This active contribution can go even further when young people experiment with performance techniques on traditional popular music instruments such as electric guitars, keyboards, voice and drums, as well as with turntables — now clearly considered musical instruments (and rightly so!) — and consider how these can interact in interesting ways with technology, something that may lead to the creation of new and interesting sounds. Rodriguez explains: “For instance, feedbacking, bass ‘slapping,’ turntabling, sampling, deejaying, and a host of other performing techniques were not the products of high-level performance practice but arose from a search by novices and professional alike for new, compelling sounds from available resources.” There are clearly many more students in today’s classrooms who are knowledgeable about these processes and have experimented with music and technology in some of these ways than there were not too long ago. Rarely though, do we see music teachers in school tapping into this great breadth of knowledge and experience from their students in these areas.
In my mind’s eye I can picture a school music classroom where the importance of these kinds of technologies and performance/creative practices are acknowledged, greatly broadening and deepening what and how music is taught, and, in the process, creating an exciting place where students and teachers learn from each other through music in a variety of contemporary and meaningful ways. I venture to guess, however, that for most youth, school music is hardly this kind of innovative and exciting locale. If we really want this to happen, if teachers are really going to consider their students’ new technical aesthetic in any kind of in-depth way, some serious questions will need to be addressed.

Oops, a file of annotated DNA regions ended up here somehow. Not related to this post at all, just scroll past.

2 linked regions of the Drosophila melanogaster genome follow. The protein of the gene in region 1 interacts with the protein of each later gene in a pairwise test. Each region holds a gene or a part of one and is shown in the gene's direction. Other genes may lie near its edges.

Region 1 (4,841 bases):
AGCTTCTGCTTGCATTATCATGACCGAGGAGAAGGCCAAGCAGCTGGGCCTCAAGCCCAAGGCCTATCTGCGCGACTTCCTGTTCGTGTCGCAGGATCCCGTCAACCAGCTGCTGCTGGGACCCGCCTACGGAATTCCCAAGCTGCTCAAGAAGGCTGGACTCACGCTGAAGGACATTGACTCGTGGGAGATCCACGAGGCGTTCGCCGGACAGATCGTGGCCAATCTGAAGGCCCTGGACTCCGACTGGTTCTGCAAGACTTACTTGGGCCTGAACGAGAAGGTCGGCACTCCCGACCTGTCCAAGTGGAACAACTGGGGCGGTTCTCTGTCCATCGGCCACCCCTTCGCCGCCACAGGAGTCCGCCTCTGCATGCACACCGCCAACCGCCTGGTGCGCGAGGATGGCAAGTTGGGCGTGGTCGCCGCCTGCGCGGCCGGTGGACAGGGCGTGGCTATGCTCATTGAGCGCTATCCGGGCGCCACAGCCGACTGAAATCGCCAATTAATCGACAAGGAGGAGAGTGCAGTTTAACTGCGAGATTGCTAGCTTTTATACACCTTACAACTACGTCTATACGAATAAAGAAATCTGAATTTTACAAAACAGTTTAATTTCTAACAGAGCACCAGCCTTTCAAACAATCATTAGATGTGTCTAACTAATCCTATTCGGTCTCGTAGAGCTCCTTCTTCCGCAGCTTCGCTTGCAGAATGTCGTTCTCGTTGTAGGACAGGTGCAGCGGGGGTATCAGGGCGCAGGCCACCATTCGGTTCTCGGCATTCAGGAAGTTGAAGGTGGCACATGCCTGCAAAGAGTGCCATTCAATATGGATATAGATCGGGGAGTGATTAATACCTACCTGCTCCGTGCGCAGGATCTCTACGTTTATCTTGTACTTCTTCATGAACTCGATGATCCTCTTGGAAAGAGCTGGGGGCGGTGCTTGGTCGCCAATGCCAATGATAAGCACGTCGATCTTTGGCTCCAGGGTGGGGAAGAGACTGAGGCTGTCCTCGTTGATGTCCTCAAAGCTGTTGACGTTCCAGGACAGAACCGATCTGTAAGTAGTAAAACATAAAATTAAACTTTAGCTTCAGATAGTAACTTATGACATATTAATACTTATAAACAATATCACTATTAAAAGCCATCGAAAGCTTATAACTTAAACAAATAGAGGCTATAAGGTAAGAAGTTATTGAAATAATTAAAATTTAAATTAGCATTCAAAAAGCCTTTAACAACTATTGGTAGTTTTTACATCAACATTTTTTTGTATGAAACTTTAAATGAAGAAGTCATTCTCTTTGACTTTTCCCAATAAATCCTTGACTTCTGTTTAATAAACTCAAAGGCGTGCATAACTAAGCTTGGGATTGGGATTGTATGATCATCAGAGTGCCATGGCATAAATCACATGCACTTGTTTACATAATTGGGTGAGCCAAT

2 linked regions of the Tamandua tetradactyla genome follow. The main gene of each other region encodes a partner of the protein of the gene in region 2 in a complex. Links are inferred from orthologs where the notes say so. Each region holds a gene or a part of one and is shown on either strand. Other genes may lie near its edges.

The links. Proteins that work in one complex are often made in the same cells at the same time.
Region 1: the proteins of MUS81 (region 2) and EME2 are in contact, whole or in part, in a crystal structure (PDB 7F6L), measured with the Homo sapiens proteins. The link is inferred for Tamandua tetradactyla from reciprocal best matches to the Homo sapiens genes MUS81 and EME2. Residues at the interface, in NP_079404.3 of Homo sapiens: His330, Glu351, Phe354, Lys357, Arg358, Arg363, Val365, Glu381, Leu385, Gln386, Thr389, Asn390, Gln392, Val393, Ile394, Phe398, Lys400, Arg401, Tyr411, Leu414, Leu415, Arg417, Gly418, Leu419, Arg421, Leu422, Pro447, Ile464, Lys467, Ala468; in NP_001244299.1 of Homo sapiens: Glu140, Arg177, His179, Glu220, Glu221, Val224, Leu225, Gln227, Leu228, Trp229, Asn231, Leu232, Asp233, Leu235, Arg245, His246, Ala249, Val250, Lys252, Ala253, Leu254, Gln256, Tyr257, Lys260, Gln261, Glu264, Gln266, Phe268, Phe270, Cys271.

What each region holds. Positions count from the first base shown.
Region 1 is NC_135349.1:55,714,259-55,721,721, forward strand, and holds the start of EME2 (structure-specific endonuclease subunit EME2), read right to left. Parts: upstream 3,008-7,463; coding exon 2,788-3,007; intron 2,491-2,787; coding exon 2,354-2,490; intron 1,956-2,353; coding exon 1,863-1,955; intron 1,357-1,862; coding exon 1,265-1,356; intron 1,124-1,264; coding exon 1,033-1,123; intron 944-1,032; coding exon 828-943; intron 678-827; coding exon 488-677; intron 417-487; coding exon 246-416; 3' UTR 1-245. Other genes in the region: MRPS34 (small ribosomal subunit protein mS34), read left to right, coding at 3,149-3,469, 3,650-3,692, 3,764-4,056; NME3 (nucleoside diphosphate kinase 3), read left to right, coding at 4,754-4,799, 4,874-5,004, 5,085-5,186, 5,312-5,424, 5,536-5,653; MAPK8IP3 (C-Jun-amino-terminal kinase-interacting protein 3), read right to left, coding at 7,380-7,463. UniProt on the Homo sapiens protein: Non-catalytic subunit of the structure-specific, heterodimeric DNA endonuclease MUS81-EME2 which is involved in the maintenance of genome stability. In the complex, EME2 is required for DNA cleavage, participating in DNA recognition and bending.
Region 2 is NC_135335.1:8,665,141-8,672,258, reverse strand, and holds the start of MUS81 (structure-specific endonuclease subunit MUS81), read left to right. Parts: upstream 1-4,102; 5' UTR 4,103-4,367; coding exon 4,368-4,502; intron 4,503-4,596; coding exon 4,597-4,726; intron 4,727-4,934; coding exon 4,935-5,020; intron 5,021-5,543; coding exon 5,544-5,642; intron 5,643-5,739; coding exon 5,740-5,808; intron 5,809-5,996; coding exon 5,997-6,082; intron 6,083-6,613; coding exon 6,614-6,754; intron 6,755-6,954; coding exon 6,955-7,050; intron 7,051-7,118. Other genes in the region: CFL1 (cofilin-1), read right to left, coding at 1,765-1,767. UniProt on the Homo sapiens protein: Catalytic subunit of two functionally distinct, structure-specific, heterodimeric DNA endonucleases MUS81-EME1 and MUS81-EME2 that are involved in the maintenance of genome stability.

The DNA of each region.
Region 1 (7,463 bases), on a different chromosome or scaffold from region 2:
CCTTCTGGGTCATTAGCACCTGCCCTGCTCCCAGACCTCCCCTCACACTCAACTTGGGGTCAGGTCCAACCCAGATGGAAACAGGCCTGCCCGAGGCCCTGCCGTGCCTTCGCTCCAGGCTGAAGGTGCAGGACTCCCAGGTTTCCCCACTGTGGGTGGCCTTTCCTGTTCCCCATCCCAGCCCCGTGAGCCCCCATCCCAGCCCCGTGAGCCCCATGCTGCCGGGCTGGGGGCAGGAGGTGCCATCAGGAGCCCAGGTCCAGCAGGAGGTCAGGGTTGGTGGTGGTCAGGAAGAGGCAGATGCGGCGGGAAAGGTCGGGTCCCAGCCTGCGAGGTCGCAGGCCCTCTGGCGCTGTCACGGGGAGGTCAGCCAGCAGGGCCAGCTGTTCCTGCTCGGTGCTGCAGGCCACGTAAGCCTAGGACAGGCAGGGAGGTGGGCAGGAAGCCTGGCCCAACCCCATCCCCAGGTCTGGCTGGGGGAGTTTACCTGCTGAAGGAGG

Music teachers need to critically reflect on the kinds of instruments and genres they choose to teach students in schools. How well do our current educational choices connect with, compliment, and expand the ways children and adolescents are interacting with music in their daily lives outside the school? Are traditional band, orchestral, and choral programs really the best choices for all young people in current music education classes? I am convinced that considering these kinds of questions is a positive step toward making music in schools more relevant for more students — something I hope all educators would support. Exploring more current and flexible instrumentation like guitars, keyboards, and turntables, in diverse group sizes, and how to utilize new technologies within these and other new teaching and learning contexts, hold real potential for music education if it is to become more current and relevant for contemporary youth.